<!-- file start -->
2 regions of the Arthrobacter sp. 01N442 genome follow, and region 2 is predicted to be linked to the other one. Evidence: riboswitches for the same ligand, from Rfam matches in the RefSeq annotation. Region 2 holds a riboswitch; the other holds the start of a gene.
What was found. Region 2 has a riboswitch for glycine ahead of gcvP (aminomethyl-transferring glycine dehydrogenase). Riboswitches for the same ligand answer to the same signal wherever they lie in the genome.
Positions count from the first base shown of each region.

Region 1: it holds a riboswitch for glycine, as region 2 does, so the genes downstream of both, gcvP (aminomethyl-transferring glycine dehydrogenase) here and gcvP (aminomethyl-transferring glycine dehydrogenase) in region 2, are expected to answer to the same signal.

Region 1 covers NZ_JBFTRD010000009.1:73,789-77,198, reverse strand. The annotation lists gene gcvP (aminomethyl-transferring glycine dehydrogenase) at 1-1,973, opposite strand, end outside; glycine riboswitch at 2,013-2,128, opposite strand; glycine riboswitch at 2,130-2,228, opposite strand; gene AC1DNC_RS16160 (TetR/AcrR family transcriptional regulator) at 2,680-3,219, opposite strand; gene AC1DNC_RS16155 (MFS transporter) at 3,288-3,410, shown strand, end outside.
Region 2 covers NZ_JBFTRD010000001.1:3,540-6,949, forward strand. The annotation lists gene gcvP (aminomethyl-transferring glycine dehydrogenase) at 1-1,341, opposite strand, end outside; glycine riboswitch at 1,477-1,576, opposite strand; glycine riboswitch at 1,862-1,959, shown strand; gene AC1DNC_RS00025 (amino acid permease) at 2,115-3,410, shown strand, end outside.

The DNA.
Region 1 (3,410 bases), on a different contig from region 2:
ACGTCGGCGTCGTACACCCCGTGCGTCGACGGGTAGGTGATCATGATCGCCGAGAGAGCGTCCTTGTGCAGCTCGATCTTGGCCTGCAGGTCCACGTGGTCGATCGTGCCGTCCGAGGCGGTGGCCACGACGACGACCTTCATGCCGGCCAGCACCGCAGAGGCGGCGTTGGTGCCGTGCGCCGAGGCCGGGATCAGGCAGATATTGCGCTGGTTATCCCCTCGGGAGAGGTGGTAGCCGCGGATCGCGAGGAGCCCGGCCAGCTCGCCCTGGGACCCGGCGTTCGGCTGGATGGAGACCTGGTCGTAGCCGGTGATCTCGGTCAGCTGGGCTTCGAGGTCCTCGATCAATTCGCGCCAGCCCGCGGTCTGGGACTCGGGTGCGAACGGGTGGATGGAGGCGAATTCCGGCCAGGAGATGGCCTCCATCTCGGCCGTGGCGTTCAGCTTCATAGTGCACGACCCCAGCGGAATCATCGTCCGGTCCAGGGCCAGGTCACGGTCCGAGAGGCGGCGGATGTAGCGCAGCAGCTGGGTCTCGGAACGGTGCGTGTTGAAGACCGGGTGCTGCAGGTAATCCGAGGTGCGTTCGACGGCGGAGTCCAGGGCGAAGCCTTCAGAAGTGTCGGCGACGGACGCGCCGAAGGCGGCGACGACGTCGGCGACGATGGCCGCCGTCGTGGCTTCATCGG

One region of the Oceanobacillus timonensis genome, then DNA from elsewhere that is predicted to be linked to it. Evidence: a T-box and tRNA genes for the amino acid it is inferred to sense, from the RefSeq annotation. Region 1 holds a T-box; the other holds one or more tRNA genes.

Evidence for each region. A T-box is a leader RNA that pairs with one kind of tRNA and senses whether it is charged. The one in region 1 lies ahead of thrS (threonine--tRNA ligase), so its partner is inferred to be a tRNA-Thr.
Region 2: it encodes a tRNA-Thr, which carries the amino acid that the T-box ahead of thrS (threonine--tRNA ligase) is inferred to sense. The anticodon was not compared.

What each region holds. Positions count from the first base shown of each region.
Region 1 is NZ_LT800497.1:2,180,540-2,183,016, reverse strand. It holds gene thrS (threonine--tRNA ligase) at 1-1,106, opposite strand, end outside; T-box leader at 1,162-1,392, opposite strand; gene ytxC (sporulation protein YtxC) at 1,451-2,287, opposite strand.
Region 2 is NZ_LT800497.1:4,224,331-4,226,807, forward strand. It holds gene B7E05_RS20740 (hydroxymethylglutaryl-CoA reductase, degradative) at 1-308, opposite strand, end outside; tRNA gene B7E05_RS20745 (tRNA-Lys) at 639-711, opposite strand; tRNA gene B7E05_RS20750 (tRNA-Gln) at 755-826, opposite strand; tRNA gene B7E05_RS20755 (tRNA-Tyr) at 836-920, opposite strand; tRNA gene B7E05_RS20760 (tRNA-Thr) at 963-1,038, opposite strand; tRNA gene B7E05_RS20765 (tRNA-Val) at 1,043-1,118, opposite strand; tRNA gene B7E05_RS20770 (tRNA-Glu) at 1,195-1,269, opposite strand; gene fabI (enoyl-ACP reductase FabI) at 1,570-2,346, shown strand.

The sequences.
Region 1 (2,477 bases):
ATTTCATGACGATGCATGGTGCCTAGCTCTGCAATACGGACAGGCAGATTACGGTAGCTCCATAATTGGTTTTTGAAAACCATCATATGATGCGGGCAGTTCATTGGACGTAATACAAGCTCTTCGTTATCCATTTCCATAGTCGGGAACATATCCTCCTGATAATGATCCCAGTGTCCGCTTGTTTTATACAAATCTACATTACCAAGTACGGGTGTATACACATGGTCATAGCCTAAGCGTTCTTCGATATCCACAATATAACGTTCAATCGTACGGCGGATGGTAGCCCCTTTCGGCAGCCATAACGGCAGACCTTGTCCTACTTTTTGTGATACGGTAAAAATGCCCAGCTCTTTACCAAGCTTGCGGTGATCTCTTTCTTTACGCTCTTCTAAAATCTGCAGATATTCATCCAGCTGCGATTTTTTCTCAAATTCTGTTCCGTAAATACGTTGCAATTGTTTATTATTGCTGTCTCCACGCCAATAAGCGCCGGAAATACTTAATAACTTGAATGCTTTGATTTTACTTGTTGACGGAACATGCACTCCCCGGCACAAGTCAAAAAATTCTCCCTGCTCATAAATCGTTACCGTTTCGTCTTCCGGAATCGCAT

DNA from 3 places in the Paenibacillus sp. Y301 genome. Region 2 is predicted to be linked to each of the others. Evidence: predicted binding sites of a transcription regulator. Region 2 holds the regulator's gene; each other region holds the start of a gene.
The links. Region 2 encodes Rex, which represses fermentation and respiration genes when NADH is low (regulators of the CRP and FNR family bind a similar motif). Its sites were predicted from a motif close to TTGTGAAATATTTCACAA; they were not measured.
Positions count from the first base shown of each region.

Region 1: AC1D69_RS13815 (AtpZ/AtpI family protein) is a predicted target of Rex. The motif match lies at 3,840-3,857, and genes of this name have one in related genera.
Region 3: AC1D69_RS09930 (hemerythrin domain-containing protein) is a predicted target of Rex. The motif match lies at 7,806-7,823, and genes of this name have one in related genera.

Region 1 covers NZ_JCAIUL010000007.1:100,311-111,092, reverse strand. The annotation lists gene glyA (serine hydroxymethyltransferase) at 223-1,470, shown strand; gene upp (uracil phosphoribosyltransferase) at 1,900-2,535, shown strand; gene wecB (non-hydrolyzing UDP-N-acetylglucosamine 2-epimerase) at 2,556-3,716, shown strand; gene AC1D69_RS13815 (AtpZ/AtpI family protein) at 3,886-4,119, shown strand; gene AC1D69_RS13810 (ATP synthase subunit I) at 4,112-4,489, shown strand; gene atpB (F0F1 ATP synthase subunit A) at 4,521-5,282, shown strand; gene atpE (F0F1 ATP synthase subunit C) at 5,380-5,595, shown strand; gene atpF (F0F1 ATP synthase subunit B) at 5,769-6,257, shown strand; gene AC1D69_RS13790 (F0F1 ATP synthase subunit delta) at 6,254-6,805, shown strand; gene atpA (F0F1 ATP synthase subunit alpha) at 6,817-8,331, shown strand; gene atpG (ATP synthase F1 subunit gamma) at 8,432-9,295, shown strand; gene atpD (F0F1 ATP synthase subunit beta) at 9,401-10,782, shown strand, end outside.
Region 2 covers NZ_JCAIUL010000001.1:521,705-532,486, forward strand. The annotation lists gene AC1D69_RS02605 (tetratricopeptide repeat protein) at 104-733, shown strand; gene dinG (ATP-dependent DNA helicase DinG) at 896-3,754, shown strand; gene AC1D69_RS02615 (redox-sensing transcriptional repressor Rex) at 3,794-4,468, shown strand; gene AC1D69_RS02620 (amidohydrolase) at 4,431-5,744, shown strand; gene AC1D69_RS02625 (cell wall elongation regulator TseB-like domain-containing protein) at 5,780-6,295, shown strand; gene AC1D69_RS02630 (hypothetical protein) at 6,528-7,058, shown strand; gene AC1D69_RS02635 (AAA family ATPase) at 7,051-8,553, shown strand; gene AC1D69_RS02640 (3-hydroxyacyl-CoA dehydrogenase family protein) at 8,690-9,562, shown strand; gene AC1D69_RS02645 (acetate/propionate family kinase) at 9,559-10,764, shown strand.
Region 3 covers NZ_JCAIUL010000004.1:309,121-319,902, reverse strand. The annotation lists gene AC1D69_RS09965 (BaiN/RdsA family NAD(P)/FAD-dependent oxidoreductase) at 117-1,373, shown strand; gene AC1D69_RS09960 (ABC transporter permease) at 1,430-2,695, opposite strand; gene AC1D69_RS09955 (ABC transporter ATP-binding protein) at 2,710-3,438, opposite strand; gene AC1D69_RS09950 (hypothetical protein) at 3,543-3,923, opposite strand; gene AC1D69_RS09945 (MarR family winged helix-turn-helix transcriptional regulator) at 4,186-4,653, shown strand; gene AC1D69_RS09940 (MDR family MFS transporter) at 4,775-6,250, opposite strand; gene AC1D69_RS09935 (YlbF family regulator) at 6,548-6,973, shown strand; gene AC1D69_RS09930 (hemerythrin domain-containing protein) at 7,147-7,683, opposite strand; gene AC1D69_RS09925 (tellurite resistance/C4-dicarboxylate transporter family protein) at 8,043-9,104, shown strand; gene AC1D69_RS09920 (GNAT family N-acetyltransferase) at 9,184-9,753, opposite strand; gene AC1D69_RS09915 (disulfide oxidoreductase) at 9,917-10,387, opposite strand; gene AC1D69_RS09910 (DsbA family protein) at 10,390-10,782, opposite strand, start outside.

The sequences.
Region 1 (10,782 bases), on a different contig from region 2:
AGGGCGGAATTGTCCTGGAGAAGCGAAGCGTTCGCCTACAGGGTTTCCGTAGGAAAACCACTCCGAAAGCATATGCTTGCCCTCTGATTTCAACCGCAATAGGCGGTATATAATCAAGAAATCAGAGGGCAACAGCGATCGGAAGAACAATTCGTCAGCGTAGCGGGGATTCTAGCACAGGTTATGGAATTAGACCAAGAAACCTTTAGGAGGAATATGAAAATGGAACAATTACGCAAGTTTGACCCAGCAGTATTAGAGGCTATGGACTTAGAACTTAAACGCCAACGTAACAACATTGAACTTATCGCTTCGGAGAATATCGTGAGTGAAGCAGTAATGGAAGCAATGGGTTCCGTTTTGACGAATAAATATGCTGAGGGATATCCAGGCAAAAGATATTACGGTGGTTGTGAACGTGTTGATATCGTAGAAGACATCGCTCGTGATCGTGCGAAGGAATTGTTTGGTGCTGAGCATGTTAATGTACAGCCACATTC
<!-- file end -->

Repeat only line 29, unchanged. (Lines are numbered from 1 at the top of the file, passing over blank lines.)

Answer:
AGGGCGGAATTGTCCTGGAGAAGCGAAGCGTTCGCCTACAGGGTTTCCGTAGGAAAACCACTCCGAAAGCATATGCTTGCCCTCTGATTTCAACCGCAATAGGCGGTATATAATCAAGAAATCAGAGGGCAACAGCGATCGGAAGAACAATTCGTCAGCGTAGCGGGGATTCTAGCACAGGTTATGGAATTAGACCAAGAAACCTTTAGGAGGAATATGAAAATGGAACAATTACGCAAGTTTGACCCAGCAGTATTAGAGGCTATGGACTTAGAACTTAAACGCCAACGTAACAACATTGAACTTATCGCTTCGGAGAATATCGTGAGTGAAGCAGTAATGGAAGCAATGGGTTCCGTTTTGACGAATAAATATGCTGAGGGATATCCAGGCAAAAGATATTACGGTGGTTGTGAACGTGTTGATATCGTAGAAGACATCGCTCGTGATCGTGCGAAGGAATTGTTTGGTGCTGAGCATGTTAATGTACAGCCACATTC